Novak v. Cobb County-Kennestone Hosp. Authority

Decision Date28 February 1994
Docket NumberCiv. No. 1:90-cv-1316-JEC.
PartiesGregory Alan NOVAK, individually and by his next friend June Lowery Novak and June Lowrey Novak, individually and on behalf of her son Gregory Alan Novak, Plaintiffs, v. COBB COUNTY-KENNESTONE HOSPITAL AUTHORITY dba Kennestone Hospital, Samuel D. Bishop, Bradley D. Henderson, John David Tucker, Richard D. Gray, W. Grady Pedrick, Jerry A. Landers, and Robert D. Ingram, Defendants.
CourtU.S. District Court — Northern District of Georgia




Larry R. Wight, Roswell, GA, Donald T. Ridley, Brooklyn, NY, Billy E. Moore, Atlanta, GA, James M. McCabe, Pawling, NY, and Calvin A. Rouse, North Augusta, SC, for plaintiffs.

Roy E. Barnes, Benny C. Priest, Marietta, GA, Daniel S. Reinhardt, Alan P. Shor; Michael A. O'Quinn, Atlanta, GA, Y. Kevin Williams, Marietta, GA, Daniel A. Kent; and William S. Allred, Atlanta, GA, for defendants.


CARNES, District Judge.

This case is presently before the Court on defendants W. Grady Pedrick's and Jerry A. Landers' Motion for Summary Judgment 114-1, defendant Richard G. Gray's Motion for Summary Judgment 115-1, defendants Bradley E. Henderson's and John David Tucker's Motion for Summary Judgment 116-1, and defendants Cobb County-Kennestone Hospital Authority's and Samuel D. Bishop's Motion for Summary Judgment 117-1. The Court has reviewed the record and the arguments of the parties and, for the reasons set out below, concludes that all defendants' motions for summary judgment should be granted.


Plaintiff Gregory Novak was seriously injured in an automobile accident in Cherokee County, Georgia in the early morning hours of June 18, 1989. He was sixteen years old at the time of the accident. He informed the ambulance personnel at the scene that he was a Jehovah's Witness and that for medical and religious reasons he did not wish to have a blood transfusion. When he arrived at Kennestone Hospital's emergency room, he repeated his wish to have no blood transfusions. After his natural father, Milan Novak, gave permission for Gregory to have surgery, the doctors performed surgery on Gregory without the use of a blood transfusion.1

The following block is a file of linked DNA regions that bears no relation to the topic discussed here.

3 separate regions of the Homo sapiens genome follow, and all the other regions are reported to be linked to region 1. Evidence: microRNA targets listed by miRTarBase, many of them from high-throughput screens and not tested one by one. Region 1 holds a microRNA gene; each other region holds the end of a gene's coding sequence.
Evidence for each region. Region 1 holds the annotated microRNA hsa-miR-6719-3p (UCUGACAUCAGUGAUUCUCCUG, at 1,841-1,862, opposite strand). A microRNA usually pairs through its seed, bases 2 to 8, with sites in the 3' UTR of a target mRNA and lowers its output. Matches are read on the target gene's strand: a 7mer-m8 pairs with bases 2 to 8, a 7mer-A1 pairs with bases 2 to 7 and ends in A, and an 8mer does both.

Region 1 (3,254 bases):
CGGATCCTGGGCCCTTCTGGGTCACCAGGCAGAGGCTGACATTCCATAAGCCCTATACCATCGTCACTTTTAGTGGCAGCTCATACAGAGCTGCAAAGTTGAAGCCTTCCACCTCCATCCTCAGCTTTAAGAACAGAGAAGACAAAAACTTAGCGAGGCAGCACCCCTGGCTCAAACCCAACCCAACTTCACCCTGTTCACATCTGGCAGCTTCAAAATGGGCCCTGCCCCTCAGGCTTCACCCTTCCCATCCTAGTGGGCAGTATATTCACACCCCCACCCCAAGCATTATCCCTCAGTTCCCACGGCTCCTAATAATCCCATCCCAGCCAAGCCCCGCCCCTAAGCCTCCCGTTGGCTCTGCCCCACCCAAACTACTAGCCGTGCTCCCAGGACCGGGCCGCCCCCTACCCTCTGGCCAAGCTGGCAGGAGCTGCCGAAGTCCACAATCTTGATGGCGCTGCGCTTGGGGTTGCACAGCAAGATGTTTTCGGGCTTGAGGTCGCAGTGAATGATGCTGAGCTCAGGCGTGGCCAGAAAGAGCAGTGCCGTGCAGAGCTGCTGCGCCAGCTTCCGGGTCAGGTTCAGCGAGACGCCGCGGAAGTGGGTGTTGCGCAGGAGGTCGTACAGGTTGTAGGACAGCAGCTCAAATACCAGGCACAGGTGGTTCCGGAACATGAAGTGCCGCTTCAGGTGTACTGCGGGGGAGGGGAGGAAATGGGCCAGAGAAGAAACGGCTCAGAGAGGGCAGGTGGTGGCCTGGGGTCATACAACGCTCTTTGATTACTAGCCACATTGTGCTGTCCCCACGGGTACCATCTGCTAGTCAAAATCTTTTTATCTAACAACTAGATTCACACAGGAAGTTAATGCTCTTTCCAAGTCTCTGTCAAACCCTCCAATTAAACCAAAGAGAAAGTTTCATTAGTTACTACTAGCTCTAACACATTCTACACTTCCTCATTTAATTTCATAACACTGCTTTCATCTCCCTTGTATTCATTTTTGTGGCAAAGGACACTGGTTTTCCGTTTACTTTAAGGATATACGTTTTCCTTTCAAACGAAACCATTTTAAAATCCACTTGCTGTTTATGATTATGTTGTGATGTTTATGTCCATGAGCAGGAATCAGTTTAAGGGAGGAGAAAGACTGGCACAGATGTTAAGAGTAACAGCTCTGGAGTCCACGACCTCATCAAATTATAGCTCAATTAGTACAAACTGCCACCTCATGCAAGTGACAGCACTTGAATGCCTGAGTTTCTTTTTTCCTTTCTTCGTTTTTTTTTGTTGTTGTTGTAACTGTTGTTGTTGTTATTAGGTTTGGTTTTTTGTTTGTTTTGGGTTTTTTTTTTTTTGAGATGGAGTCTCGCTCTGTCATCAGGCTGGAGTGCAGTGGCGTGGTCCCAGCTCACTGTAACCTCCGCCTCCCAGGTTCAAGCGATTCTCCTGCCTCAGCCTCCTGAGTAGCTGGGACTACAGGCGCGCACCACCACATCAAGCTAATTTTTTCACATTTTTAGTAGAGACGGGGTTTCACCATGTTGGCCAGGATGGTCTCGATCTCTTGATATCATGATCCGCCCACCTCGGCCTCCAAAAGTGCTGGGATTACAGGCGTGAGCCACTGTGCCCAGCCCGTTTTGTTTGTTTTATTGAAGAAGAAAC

During his stay at Kennestone, Gregory received regular and frequent blood tests due to the nature of his injuries. The last blood test prior to surgery was taken at 3:15 a.m. and reflected a Hemoglobin reading of 11.7 gm/dl (normal range 12.5-15 gm/dl) and a Hematocrit reading of 34% (normal range of 36-46%). The first blood test following surgery was taken at 9:10 a.m. and reflected a Hemoglobin reading of 8.2 and a Hematocrit of 24. The last blood test on June 18, 1989 was taken at 5:18 p.m. and reflected a Hemoglobin reading of 6.6 and a Hematocrit of 20.

By 3:15 a.m. on June 19, 1989, Gregory's blood tests results reflected a Hemoglobin reading of 5.3 and a Hematocrit of 16. At this time, Gregory's doctors became increasingly concerned about the continued decline in these blood test results and attempted to persuade Gregory and June Novak to change their minds with respect to the possibility of a blood transfusion. Both Gregory and his mother remained, nonetheless, resolute. At 2:02 p.m., Gregory's blood tests results reflected a Hemoglobin reading of 5.0 and a Hematocrit reading of 14. Sometime in the afternoon of June 19, 1989, the orthopedic surgeon treating Gregory sought legal intervention by calling the situation to the attention of Kennestone Hospital and its attorneys. In doing so, he expressed his opinion that Gregory was in eminent danger of suffering life-threatening consequences if he did not receive a blood transfusion. The last blood test on June 19, 1989, was taken at 8:42 p.m. and reflected a Hemoglobin reading of 4.7 and a Hematocrit reading of 13.